As dead-cat bounces go, the move in Bitcoin during 2019 has been a pretty high one — although I must stress, I’m no expert at dropping feline carcasses from a great height to test their elastic potential energy.
But Bitcoin’s move from around $3,450 per coin in January to $7,716 as I write, represents a gain of more than 120%. Nice work if you got into the cryptocurrency in January, but still a long way down for those unfortunate enough to have bought near the high of December 2017 close to $20,000.
Speculators lack predictive tools with Bitcoin
I admit not seeing the recent up move coming. In my defence, there’s not much to go on. With shares, for example, I can look at valuations to gauge whether the underlying business and its assets are priced cheaply, expensively or just right.
I can also take a stab at projecting future incoming cash flows and how they might grow to push a share price higher. I can monitor company news flow to try to detect step-changes in a firm’s prospects and outlook because of favourable events.
However, with Bitcoin, none of those predictive tools are at my disposal. What I can do, though, is study the price chart to try to work out what it’s saying about speculator sentiment, which I reckon is pretty much all that drives the price given the lack of fundamentals behind Bitcoin.
And to my reading, the price action says speculators have been accumulating Bitcoin since January. The reason for that could be because the price looked like it had stopped falling. So, on went the highly speculative positions of those hoping that, one day, Bitcoin would move back towards the heady heights of $20,000.
Buying begets more buying
The buying probably caused the share price to move up. A little at first, but seeing the movement others maybe started saying, “Bitcoin’s moving” and more buying happened. And because of that, Bitcoin went higher, and the higher it went the more the momentum speculators piled in. And the more they piled in, the higher Bitcoin moved.
I think that description is the essence of what causes a dead-cat bounce. Nothing has changed in the case for or against Bitcoin, but speculation happened. Sooner or later, the speculators will run out of fire power, and when we reach that point, Bitcoin is likely to plunge again. To me, the up-move looks pretty full so Bitcoin looks riskier than ever right now, and I wouldn’t touch it with a bargepole.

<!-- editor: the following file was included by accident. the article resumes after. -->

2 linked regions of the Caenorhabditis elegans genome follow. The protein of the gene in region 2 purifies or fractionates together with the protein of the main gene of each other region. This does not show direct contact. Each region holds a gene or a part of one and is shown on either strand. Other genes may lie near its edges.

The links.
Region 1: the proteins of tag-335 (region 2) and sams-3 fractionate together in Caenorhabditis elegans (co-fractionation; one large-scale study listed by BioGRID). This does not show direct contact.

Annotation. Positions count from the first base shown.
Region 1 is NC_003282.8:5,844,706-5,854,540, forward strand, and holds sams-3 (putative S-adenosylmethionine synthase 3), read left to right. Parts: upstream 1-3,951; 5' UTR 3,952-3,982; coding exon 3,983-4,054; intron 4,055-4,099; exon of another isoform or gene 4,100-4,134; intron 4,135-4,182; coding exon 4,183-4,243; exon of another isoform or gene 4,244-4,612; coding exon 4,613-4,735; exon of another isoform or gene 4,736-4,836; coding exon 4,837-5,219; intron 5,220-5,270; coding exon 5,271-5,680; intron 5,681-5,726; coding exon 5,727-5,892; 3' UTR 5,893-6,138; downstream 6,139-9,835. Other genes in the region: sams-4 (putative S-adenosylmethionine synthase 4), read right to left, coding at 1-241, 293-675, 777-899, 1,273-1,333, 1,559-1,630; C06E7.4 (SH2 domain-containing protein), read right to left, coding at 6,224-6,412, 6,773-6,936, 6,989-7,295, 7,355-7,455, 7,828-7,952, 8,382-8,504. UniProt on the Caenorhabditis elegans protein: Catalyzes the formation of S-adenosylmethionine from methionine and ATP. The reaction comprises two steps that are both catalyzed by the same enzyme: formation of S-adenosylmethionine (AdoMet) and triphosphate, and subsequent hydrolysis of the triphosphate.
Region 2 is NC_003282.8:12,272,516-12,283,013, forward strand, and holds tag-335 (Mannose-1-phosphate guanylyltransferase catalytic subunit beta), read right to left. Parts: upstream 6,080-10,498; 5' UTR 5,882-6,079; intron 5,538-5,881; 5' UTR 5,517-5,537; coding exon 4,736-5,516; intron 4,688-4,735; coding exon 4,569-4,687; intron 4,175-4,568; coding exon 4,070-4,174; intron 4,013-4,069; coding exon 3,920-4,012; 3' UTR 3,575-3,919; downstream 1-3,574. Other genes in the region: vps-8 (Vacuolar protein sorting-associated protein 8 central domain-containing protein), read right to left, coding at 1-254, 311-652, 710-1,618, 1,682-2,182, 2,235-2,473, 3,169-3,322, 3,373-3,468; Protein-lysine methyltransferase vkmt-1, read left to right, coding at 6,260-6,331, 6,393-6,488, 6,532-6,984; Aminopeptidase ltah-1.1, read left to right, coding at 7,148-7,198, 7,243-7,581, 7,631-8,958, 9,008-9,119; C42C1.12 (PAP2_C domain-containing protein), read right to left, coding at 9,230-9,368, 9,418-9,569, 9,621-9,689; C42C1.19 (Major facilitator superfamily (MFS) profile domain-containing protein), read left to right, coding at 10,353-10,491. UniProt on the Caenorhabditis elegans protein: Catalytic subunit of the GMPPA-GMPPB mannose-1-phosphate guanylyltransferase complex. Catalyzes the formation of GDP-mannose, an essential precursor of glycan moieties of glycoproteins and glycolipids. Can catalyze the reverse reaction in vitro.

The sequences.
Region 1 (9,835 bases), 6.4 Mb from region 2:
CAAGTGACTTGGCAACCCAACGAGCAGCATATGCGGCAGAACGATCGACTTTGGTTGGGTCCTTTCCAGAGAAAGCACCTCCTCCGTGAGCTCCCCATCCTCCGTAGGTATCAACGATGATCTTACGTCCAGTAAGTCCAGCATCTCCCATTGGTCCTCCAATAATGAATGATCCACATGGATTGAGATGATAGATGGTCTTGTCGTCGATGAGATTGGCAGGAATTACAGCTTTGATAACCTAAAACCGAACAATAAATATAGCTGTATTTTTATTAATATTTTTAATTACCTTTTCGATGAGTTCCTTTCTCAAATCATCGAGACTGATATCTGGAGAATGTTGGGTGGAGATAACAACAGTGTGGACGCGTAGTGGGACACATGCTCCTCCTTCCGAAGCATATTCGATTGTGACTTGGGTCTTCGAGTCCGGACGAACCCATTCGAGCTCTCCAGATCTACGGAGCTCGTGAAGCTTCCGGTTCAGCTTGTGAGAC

But in fairness, I wouldn’t touch Bitcoin with a bargepole wherever the price is. Instead, I think a much better opportunity for successful speculation and investment exists in shares and share-backed investments.
If you look at the stock market there’s something for all tastes and risk-tolerances, from speculative, fast-moving stocks such as Sirius Minerals, through to dividend-paying, low-cost index tracking funds such as those following the FTSE 100.
I think the stock market is a far better vehicle for the potential generation of wealth than the world of cryptocurrencies. And you’ve come to the right place here at The Motley Fool to pick up some great investing ideas.
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Kevin Godbold has no position in any share mentioned. The Motley Fool UK has no position in any of the shares mentioned. Views expressed on the companies mentioned in this article are those of the writer and therefore may differ from the official recommendations we make in our subscription services such as Share Advisor, Hidden Winners and Pro. Here at The Motley Fool we believe that considering a diverse range of insights makes us better investors.